Add a third half hexie by centering it over the two stitched hexies.
Keep adding half hexies until you have the length you want. After the first two half hexies are stitched and pressed, the remaining half hexies are pressed toward the unit just added. I think this a cool inner or outer border that I will be using on another quilt.
Above are “Inside the Twister” and “Yellow Brick Road with a Twist”.
Last January I had the great joy of meeting my half sister Marti for the first time. I also acquired many new family members.
When I saw this panel by Chong-A Hwang for Timeless Treasures, I knew I had to make a One Block Wonder for my Great Niece Alexa. Alexa has a wonderful cat named “Ruca”, whom she has had since she was in college. I met Ruca, a very special cat.
Even though this panel states it measures 24″ by 44″, by the time I cut apart the panels and squared it up, it was more like 23 1/2″ wide. For my finished hexies to fit evenly across the bottom of the panel I would have to make some adjustments. If I cut my strips 3 3/4″ wide, my finished hexies would be 6″ wide, which is not evenly divisible by 23 1/2″. I could just add fabric to the panel to bring it up to 24″ wide and then hide the extra fabric with appliqued hexagons as I have done before.
But I decided to trim the panel to fit the bottom rows of hexagons instead. If I cut my strips 3 1/2″, my finished hexies would be 5 1/2″ wide which would be evenly divisible into 22″. I don’t trim the panel until I’m ready to add the hexies. You can see that four finished hexagons (or 8 half hexies) will fit across the bottom of the panel. Here are my tips for Using Panels for a OBW:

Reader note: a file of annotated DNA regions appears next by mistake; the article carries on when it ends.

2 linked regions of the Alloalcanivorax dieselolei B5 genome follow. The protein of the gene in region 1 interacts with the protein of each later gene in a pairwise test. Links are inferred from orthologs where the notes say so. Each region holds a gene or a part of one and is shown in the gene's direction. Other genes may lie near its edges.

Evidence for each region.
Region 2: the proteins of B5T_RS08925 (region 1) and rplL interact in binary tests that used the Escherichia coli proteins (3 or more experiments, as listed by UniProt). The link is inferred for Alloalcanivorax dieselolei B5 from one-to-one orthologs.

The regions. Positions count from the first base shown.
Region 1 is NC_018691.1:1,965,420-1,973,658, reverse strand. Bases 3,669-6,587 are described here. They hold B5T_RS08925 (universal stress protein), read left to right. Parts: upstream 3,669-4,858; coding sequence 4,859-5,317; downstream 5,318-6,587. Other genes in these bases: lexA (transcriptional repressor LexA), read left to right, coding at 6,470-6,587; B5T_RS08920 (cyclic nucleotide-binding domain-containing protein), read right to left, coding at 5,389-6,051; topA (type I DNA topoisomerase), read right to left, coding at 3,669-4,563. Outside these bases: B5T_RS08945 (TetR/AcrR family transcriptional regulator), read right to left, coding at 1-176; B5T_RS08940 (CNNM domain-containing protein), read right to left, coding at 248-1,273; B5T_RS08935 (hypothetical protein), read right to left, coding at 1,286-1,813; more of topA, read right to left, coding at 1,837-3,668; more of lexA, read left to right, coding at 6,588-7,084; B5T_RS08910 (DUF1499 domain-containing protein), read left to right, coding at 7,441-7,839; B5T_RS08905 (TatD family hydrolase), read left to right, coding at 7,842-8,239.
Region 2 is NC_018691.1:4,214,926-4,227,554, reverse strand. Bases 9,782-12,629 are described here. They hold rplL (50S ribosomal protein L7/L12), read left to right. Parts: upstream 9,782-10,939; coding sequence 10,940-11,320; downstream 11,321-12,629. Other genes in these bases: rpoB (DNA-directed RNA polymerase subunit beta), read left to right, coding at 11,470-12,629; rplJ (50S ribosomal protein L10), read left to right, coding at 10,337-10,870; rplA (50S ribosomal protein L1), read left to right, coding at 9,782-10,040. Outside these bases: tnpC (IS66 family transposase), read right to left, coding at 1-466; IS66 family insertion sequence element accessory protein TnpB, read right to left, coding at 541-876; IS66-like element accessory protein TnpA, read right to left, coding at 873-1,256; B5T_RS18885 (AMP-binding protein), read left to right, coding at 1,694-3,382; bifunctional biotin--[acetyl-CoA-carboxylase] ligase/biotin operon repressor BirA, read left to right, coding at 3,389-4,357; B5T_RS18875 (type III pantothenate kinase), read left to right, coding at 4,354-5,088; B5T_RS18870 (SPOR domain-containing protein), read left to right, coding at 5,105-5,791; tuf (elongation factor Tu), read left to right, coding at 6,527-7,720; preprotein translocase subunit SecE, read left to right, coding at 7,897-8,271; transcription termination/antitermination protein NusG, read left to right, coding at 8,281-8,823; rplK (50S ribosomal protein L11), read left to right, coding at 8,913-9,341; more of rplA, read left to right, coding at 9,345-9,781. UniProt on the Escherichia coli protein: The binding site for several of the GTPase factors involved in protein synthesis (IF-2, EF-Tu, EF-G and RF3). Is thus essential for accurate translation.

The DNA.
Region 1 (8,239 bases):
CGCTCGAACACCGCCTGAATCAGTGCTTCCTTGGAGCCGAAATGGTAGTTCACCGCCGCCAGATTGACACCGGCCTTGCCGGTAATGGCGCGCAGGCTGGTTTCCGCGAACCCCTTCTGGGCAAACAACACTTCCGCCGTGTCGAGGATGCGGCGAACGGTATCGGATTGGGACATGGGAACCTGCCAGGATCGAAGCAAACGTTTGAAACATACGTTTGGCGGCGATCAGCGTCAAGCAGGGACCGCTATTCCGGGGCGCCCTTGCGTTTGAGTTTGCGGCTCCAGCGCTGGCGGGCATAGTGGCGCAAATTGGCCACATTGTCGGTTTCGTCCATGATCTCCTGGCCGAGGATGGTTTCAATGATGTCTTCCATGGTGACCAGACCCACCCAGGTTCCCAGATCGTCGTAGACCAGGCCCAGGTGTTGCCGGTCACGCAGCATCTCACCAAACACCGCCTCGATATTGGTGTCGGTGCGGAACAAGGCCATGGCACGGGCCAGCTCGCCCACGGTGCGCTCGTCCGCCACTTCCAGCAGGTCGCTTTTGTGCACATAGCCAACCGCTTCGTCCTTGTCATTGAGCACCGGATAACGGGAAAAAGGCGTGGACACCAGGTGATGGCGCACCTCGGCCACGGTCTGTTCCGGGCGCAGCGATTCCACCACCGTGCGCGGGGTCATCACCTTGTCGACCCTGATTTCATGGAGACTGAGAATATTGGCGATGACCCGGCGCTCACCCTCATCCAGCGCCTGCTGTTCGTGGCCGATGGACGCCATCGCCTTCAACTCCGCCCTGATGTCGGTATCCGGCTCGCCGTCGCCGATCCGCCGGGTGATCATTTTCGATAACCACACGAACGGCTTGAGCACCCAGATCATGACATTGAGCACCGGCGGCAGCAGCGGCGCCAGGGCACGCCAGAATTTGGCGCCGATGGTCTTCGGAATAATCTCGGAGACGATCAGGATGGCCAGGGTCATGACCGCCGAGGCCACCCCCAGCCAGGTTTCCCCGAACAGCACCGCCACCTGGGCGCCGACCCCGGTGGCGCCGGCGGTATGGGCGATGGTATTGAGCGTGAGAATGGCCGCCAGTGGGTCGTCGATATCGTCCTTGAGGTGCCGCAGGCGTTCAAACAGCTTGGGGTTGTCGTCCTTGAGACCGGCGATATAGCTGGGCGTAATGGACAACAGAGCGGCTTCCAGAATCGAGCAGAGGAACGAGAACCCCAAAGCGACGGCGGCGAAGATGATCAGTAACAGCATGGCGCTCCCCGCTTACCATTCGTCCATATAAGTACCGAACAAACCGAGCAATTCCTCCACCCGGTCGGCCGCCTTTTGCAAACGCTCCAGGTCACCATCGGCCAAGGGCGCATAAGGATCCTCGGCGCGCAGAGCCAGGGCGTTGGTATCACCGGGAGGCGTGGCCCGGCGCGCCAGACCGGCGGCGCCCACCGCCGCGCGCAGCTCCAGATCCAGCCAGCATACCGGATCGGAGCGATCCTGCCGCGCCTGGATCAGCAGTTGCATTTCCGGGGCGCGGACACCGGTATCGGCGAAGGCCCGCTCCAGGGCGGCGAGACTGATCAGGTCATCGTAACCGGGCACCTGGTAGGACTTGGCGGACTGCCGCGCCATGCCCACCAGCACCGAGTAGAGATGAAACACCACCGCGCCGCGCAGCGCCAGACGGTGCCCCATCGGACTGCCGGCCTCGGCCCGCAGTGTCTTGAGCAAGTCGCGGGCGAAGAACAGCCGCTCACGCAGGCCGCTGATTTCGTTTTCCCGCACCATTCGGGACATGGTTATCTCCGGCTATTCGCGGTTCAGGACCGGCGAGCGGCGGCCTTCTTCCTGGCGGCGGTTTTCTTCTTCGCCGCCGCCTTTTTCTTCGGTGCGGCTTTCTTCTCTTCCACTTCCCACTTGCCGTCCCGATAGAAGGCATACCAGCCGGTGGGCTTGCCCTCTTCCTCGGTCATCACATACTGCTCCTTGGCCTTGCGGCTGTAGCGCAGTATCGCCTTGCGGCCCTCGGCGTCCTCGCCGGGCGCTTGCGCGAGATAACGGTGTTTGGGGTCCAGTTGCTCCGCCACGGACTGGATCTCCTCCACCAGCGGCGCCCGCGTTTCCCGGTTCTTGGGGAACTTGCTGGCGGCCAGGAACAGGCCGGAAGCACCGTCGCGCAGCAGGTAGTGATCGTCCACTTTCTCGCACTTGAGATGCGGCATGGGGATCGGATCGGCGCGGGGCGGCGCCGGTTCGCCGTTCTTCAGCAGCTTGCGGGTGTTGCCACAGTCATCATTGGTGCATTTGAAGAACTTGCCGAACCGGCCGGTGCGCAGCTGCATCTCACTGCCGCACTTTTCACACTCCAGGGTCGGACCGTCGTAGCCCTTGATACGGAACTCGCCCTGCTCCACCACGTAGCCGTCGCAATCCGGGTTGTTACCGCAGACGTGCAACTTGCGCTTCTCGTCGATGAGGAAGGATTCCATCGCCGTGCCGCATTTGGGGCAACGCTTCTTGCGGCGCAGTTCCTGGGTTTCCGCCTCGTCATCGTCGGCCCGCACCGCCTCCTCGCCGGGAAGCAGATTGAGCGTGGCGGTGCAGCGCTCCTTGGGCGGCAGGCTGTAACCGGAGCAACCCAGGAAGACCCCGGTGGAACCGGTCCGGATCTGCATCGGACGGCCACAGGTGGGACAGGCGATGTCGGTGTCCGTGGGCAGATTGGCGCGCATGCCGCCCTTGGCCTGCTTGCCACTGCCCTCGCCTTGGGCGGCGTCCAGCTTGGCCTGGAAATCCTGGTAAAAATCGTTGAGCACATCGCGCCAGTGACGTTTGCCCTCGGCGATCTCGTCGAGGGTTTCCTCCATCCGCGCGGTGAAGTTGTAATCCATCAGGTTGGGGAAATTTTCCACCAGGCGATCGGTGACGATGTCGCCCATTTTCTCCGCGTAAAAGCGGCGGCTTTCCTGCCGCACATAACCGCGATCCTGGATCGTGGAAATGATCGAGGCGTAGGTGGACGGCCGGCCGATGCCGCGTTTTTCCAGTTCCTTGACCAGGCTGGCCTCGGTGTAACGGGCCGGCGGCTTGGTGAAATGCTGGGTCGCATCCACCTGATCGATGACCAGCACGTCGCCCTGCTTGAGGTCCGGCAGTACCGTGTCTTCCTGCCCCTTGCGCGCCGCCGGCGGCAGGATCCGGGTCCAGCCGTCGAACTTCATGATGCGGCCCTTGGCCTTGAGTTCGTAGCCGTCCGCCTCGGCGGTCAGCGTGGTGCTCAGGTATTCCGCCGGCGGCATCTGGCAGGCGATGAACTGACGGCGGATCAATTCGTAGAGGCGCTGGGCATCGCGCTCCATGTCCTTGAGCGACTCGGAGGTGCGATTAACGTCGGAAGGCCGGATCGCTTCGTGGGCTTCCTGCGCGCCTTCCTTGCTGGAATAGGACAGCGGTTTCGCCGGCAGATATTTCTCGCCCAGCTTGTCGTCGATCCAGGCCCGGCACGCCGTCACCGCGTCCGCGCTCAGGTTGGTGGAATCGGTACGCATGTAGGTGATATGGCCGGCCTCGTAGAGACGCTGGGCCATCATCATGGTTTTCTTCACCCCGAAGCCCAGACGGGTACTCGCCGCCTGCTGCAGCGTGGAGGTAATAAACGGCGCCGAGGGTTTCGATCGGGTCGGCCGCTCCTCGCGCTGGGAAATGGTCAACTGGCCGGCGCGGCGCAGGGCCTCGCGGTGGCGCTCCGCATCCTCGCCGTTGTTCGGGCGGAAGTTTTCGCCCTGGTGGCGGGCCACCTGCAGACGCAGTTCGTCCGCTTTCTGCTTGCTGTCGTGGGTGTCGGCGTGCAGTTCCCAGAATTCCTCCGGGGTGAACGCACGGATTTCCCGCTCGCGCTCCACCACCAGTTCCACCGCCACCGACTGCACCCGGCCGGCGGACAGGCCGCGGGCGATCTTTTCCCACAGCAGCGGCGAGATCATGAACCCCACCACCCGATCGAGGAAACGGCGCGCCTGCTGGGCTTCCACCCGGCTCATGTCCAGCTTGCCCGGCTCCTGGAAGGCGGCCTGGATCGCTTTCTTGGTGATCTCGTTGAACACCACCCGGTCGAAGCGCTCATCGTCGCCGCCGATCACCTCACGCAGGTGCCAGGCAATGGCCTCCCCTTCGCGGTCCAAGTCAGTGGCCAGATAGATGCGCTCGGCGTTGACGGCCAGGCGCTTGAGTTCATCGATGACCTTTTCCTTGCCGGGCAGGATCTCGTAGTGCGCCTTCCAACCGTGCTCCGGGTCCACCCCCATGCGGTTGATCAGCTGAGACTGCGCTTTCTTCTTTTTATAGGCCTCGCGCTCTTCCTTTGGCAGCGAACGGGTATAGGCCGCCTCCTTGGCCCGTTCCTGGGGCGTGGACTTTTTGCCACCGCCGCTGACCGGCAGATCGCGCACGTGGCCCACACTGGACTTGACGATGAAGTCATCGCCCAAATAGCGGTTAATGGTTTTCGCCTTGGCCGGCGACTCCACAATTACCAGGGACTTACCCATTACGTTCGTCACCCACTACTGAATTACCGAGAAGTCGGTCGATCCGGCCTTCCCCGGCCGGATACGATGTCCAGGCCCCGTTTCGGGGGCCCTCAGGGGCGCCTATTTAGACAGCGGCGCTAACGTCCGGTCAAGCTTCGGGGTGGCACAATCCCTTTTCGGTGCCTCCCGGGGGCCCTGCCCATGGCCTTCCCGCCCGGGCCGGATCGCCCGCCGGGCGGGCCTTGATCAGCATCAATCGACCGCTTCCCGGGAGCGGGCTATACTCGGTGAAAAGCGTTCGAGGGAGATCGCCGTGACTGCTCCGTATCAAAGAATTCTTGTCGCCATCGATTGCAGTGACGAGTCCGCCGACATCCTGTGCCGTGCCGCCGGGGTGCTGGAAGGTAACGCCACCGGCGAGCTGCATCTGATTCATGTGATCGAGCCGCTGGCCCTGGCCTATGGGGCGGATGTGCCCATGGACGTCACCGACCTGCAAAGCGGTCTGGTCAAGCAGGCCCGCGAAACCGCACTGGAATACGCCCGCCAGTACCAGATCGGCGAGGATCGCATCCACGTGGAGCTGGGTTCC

Yes, I’m at it again! Actually I’ve had this panel cut out since last Fall. I love One Block Wonders (OBWs). Sometimes I add cubes to create design interest or just for fun. It occurred to me that Studio 180 Design has a new Star 60 tool.
You can use this tool to cut equilateral triangles easily, along with 60 degree diamonds and side triangles in 17 sizes to create a multitude of 60 degree designs.
I played with Star 60 and created kaleidoscope stars and this 48″ star. Light Bulb moment!!!! Instead of inserting cubes in my OBW, why not a star?
I usually have left over triangles when designing my OBW’s. I had equilateral triangles cut that had a dark edge that was larger than a 1/4″. I was thought it might not make a pretty hexie. These triangles had been cut from 3 3/4″ strips. I laid my Star 60 tool on the triangles and discovered I could cut 3″ diamonds from it. This allowed me to use these left over triangles in a different way.
Way cool! Now I needed side triangles for the star points. I checked the size chart for 3″ diamonds and cut the appropriate size strip,